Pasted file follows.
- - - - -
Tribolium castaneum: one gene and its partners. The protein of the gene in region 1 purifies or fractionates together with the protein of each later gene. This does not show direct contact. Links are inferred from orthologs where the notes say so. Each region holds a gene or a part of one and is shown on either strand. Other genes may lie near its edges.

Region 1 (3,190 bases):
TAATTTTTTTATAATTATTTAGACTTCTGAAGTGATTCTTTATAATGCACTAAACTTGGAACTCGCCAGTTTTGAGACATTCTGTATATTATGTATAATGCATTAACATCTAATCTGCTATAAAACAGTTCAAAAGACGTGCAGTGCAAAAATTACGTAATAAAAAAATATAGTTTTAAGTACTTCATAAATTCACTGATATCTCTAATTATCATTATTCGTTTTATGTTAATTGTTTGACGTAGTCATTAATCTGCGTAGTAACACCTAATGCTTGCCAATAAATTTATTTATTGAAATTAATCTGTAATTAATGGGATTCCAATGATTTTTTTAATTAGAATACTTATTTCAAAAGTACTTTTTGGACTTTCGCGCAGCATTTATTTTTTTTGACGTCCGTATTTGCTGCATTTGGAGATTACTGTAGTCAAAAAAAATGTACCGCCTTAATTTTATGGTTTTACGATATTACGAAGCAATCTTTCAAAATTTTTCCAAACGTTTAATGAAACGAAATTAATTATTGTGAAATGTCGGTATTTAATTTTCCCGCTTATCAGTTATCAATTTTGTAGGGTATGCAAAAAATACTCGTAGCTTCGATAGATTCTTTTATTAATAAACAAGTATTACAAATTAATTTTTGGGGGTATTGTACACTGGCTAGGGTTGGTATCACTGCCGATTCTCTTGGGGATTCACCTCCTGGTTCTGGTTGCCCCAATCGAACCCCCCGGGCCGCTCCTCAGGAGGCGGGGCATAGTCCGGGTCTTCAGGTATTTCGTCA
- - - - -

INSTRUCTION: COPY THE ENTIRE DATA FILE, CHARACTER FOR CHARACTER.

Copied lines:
Tribolium castaneum: one gene and its partners. The protein of the gene in region 1 purifies or fractionates together with the protein of each later gene. This does not show direct contact. Links are inferred from orthologs where the notes say so. Each region holds a gene or a part of one and is shown on either strand. Other genes may lie near its edges.

Region 1 (3,190 bases):
TAATTTTTTTATAATTATTTAGACTTCTGAAGTGATTCTTTATAATGCACTAAACTTGGAACTCGCCAGTTTTGAGACATTCTGTATATTATGTATAATGCATTAACATCTAATCTGCTATAAAACAGTTCAAAAGACGTGCAGTGCAAAAATTACGTAATAAAAAAATATAGTTTTAAGTACTTCATAAATTCACTGATATCTCTAATTATCATTATTCGTTTTATGTTAATTGTTTGACGTAGTCATTAATCTGCGTAGTAACACCTAATGCTTGCCAATAAATTTATTTATTGAAATTAATCTGTAATTAATGGGATTCCAATGATTTTTTTAATTAGAATACTTATTTCAAAAGTACTTTTTGGACTTTCGCGCAGCATTTATTTTTTTTGACGTCCGTATTTGCTGCATTTGGAGATTACTGTAGTCAAAAAAAATGTACCGCCTTAATTTTATGGTTTTACGATATTACGAAGCAATCTTTCAAAATTTTTCCAAACGTTTAATGAAACGAAATTAATTATTGTGAAATGTCGGTATTTAATTTTCCCGCTTATCAGTTATCAATTTTGTAGGGTATGCAAAAAATACTCGTAGCTTCGATAGATTCTTTTATTAATAAACAAGTATTACAAATTAATTTTTGGGGGTATTGTACACTGGCTAGGGTTGGTATCACTGCCGATTCTCTTGGGGATTCACCTCCTGGTTCTGGTTGCCCCAATCGAACCCCCCGGGCCGCTCCTCAGGAGGCGGGGCATAGTCCGGGTCTTCAGGTATTTCGTCA